5. Fatigue: Babies with malaria could feel tired, weak, and drowsy. They might also become cranky, develop a poor appetite, and have problems falling asleep.
  6. Jaundice: Malaria leads to a constant breakdown of red blood cells, causing excess accumulation of bilirubin, which is a byproduct of the red blood cell breakdown. This could cause bilirubin accumulation in the body, leading to jaundice in some babies.
  7. Seizures
  8. Rapid breathing
  9. Small babies may have low body temperature (hypothermia) instead of a fever

Malaria caused by plasmodium falciparum may become severe if left untreated for 24 hours. It may lead to severe symptoms and related complications, such as cerebral malaria, respiratory problems, metabolic acidosis (increased acidity in blood and tissue fluids), and severe anemia (1).

Many of these symptoms may occur due to other illnesses. Therefore, consult a pediatrician soon if the baby displays these signs and symptoms.

How Is Malaria Diagnosed?

The doctor will check the symptoms. Parents may be asked about any travel history to malaria-endemic regions. If malaria is suspected, the doctor may order the following tests to make a diagnosis (9).

  • Blood tests: Plasmodium parasites are visible under the microscope. A smear of the patient’s blood is taken, stained, and observed under the microscope.
  • Rapid diagnostic tests (RDT): Rapid diagnostic tests can be used if microscopic tests are unavailable. These tests detect the malarial antigens using the dipstick or cassette format. It takes only 2-15 minutes to get the result.

How Is Malaria In Babies Treated?

The World Health Organization suggests the use of artemisinin to treat uncomplicated malaria in infants (10). The drug is used in combination with other medicines, and the treatment is called artemisinin-based combination therapy. A combination treatment could help prevent plasmodium resistance.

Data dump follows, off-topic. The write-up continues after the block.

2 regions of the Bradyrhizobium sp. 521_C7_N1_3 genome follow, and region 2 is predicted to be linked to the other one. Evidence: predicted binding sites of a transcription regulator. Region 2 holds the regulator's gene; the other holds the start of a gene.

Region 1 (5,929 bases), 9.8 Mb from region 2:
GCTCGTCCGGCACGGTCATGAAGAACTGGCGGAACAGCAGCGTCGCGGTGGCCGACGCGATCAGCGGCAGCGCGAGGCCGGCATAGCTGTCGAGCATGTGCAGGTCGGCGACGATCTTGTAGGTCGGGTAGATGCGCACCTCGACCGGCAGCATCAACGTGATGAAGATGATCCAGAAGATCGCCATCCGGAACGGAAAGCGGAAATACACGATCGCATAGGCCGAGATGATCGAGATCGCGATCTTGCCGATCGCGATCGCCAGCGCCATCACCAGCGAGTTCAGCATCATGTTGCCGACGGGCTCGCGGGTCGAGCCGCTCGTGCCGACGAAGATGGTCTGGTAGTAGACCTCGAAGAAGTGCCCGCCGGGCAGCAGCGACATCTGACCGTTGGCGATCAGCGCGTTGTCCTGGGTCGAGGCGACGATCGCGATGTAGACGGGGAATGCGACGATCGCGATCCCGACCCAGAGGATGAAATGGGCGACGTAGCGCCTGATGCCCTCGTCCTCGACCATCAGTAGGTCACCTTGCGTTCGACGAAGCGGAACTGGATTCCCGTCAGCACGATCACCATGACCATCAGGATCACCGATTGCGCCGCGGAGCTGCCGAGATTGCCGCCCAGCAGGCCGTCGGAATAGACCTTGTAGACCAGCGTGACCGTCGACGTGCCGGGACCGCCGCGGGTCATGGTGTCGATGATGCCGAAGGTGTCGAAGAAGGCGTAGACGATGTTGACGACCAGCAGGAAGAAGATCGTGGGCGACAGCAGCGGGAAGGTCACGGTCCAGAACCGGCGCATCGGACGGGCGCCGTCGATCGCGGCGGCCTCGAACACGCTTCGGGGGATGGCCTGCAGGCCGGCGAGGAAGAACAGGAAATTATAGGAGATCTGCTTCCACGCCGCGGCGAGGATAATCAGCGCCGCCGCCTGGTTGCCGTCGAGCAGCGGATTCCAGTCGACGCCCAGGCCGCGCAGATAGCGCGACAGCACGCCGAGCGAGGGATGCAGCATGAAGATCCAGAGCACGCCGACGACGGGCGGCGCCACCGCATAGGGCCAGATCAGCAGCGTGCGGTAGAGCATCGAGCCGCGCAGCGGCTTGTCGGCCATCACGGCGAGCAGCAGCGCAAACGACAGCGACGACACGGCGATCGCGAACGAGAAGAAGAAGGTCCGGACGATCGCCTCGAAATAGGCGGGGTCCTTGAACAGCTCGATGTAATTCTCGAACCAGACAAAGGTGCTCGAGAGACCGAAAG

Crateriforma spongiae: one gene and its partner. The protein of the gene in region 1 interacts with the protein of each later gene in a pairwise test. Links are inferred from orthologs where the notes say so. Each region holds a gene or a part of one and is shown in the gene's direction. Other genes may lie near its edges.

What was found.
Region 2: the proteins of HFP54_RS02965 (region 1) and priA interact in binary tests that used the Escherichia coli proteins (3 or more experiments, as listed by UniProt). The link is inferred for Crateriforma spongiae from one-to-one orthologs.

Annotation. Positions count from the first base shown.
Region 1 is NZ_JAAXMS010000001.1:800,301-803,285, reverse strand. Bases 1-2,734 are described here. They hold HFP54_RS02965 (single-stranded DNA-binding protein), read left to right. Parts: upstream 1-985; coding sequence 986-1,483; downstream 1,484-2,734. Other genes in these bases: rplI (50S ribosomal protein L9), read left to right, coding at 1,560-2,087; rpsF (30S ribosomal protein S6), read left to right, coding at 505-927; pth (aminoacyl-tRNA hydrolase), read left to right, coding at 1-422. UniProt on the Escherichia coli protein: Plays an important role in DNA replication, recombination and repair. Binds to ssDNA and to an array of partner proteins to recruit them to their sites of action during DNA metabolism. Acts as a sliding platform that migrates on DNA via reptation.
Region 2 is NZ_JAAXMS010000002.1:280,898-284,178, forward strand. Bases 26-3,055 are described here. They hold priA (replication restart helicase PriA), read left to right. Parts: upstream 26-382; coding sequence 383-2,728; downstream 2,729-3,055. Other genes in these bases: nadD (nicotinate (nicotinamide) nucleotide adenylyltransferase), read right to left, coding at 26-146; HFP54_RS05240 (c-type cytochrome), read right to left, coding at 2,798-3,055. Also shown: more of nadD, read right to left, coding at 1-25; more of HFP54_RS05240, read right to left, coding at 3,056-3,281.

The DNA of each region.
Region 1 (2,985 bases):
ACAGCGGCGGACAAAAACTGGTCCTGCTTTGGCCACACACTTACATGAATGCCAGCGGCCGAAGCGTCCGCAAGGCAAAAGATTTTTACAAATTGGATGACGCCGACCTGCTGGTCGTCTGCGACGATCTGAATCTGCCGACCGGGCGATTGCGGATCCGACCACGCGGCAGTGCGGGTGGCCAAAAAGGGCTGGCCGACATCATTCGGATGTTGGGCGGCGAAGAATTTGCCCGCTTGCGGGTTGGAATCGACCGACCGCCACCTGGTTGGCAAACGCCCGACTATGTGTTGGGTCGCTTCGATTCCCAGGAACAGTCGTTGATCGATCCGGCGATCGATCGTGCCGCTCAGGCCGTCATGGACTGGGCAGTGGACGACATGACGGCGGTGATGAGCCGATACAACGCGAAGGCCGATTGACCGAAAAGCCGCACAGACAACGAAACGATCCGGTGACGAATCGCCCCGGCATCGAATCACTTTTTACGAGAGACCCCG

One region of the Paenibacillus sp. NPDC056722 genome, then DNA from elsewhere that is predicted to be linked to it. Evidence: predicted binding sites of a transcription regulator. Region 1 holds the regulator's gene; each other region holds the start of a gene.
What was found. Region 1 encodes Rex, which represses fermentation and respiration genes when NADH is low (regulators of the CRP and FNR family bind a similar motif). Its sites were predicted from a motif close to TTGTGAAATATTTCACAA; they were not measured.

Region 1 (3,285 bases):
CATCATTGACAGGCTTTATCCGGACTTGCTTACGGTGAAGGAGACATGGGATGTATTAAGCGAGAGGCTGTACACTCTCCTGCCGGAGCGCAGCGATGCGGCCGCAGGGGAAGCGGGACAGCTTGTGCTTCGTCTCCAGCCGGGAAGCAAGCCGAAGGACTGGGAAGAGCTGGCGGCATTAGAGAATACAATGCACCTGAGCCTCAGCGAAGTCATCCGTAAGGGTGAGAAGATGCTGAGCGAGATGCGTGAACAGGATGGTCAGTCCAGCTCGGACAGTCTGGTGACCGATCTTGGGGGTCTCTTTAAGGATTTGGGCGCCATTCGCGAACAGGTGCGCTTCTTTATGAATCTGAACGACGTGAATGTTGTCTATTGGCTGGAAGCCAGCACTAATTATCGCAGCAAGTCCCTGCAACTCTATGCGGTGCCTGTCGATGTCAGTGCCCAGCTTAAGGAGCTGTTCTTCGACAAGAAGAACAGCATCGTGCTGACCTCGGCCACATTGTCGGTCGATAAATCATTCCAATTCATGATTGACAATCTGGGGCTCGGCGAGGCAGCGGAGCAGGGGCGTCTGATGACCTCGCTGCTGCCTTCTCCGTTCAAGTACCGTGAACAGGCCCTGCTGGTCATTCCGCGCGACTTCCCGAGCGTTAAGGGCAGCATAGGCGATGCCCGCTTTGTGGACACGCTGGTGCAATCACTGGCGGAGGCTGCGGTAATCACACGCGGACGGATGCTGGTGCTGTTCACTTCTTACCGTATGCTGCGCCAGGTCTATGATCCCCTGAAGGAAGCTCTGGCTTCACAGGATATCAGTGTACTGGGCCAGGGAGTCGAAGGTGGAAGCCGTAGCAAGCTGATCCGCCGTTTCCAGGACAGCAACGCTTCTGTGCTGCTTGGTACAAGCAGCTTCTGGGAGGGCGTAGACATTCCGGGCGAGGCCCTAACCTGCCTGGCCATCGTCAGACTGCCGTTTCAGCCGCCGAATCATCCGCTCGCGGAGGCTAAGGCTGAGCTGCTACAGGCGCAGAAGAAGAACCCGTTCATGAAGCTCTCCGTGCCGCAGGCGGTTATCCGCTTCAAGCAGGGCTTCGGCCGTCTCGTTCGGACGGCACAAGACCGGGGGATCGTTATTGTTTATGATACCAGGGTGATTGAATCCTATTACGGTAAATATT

The dosage of artemisinin and other medicines will depend on several factors, such as the baby’s weight and severity of symptoms. The mode of administration could be intravenous or oral.

Severe cases of malaria could require treatment with rectal artesunate. Complicated cases of malaria could require treatment with intravenous artesunate (11). The duration of treatment could vary as per the baby’s health and severity of symptoms.

What Are The Long-Term Effects Of Malaria On Babies?

Most cases of uncomplicated malaria seldom cause any long-term problems. Research notes that malaria in young children may affect the child’s physical and cognitive development temporarily (12). These effects may mostly occur due to untreated severe and complicated malaria.

How To Prevent Malaria In Babies?

The following measures could help prevent malaria in infants.

1. Avoiding mosquito bites

An effective way to prevent malaria is to prevent mosquito bites. Below are ways to protect your baby from mosquito bites (13) (14).

  • Attach a mosquito net to the windows to keep mosquitoes out.
  • You may attach a mosquito net to your baby’s crib. Make sure to check for any trapped mosquitoes inside the net before placing the baby in the crib.
  • You may use air conditioning or fans to keep mosquitoes out.
  • Dress your baby in light colored clothing that covers the limbs when visiting places that may have mosquitoes, such as parks.
  • You may apply insect repellent cream to the exposed skin. However, many insect repellents are not recommended for babies and toddlers. Consult a doctor before using insect repellent for your baby.

2. Preventing malaria through medicines

Preventive medications could be considered when avoiding mosquitoes is difficult. A common therapy used is the intermittent preventive therapy in infants (IPTi) with sulfadoxine-pyrimethamine (SP). The therapy is called SP-IPTi (15.

The therapy involves the administration of sulfadoxine-pyrimethamine at the ages of ten weeks, 14 weeks, and nine months. Other medicines, such as amodiaquine, may also be used. The preventive therapy causes sustained quantities of malarial drugs in the blood, preventing symptoms even if the baby contracts the parasite (16).

Preventive therapy may have contraindications and may only be necessary if you live in a malaria-endemic region with no facilities to control mosquito populations.

Frequently Asked Questions

1. Can antibiotics treat malaria in babies?

A protozoan parasite causes malaria, which is treated with antiparasitic drugs. Some antibiotics may have antimalarial effects, too (17). But, since antimalarial medicines are readily available and antibiotics can have side effects, it is uncommon to use antibiotics to treat malaria.